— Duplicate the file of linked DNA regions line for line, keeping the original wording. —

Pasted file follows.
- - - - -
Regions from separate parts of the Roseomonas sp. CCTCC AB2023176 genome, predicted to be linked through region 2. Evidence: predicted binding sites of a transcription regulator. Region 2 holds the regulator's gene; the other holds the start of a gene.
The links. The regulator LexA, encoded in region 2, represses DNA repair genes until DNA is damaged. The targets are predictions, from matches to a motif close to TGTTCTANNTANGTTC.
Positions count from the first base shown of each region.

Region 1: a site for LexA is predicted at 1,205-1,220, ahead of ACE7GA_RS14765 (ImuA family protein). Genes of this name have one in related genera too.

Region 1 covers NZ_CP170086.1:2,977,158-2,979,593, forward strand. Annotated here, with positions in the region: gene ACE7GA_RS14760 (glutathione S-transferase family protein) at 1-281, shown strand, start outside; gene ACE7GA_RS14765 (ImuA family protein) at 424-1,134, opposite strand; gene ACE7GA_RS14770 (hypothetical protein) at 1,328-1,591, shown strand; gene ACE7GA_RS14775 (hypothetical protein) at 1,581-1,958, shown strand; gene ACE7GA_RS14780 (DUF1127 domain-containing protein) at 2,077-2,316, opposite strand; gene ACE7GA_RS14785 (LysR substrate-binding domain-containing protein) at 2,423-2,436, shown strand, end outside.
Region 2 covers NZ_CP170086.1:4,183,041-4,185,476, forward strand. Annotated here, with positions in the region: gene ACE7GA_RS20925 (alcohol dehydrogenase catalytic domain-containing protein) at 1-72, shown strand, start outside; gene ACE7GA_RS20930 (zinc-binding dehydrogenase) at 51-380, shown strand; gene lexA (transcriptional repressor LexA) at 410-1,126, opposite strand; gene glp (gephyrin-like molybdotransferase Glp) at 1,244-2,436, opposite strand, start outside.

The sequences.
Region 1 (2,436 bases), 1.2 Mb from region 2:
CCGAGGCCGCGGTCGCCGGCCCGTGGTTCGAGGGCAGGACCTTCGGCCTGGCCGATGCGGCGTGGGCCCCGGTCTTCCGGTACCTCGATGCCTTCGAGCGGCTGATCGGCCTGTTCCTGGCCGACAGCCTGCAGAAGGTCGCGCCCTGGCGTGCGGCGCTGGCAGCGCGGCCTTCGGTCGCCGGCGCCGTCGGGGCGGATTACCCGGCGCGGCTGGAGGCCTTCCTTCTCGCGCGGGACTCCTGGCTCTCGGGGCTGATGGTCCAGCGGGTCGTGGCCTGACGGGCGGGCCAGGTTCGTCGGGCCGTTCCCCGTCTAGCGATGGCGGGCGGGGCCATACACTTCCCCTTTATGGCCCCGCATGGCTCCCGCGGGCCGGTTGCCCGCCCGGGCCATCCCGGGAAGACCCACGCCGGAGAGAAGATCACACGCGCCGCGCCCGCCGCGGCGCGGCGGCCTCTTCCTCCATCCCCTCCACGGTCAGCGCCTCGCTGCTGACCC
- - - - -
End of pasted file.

Regions from separate parts of the Roseomonas sp. CCTCC AB2023176 genome, predicted to be linked through region 2. Evidence: predicted binding sites of a transcription regulator. Region 2 holds the regulator's gene; the other holds the start of a gene.
The links. The regulator LexA, encoded in region 2, represses DNA repair genes until DNA is damaged. The targets are predictions, from matches to a motif close to TGTTCTANNTANGTTC.
Positions count from the first base shown of each region.

Region 1: a site for LexA is predicted at 1,205-1,220, ahead of ACE7GA_RS14765 (ImuA family protein). Genes of this name have one in related genera too.

Region 1 covers NZ_CP170086.1:2,977,158-2,979,593, forward strand. Annotated here, with positions in the region: gene ACE7GA_RS14760 (glutathione S-transferase family protein) at 1-281, shown strand, start outside; gene ACE7GA_RS14765 (ImuA family protein) at 424-1,134, opposite strand; gene ACE7GA_RS14770 (hypothetical protein) at 1,328-1,591, shown strand; gene ACE7GA_RS14775 (hypothetical protein) at 1,581-1,958, shown strand; gene ACE7GA_RS14780 (DUF1127 domain-containing protein) at 2,077-2,316, opposite strand; gene ACE7GA_RS14785 (LysR substrate-binding domain-containing protein) at 2,423-2,436, shown strand, end outside.
Region 2 covers NZ_CP170086.1:4,183,041-4,185,476, forward strand. Annotated here, with positions in the region: gene ACE7GA_RS20925 (alcohol dehydrogenase catalytic domain-containing protein) at 1-72, shown strand, start outside; gene ACE7GA_RS20930 (zinc-binding dehydrogenase) at 51-380, shown strand; gene lexA (transcriptional repressor LexA) at 410-1,126, opposite strand; gene glp (gephyrin-like molybdotransferase Glp) at 1,244-2,436, opposite strand, start outside.

The sequences.
Region 1 (2,436 bases), 1.2 Mb from region 2:
CCGAGGCCGCGGTCGCCGGCCCGTGGTTCGAGGGCAGGACCTTCGGCCTGGCCGATGCGGCGTGGGCCCCGGTCTTCCGGTACCTCGATGCCTTCGAGCGGCTGATCGGCCTGTTCCTGGCCGACAGCCTGCAGAAGGTCGCGCCCTGGCGTGCGGCGCTGGCAGCGCGGCCTTCGGTCGCCGGCGCCGTCGGGGCGGATTACCCGGCGCGGCTGGAGGCCTTCCTTCTCGCGCGGGACTCCTGGCTCTCGGGGCTGATGGTCCAGCGGGTCGTGGCCTGACGGGCGGGCCAGGTTCGTCGGGCCGTTCCCCGTCTAGCGATGGCGGGCGGGGCCATACACTTCCCCTTTATGGCCCCGCATGGCTCCCGCGGGCCGGTTGCCCGCCCGGGCCATCCCGGGAAGACCCACGCCGGAGAGAAGATCACACGCGCCGCGCCCGCCGCGGCGCGGCGGCCTCTTCCTCCATCCCCTCCACGGTCAGCGCCTCGCTGCTGACCC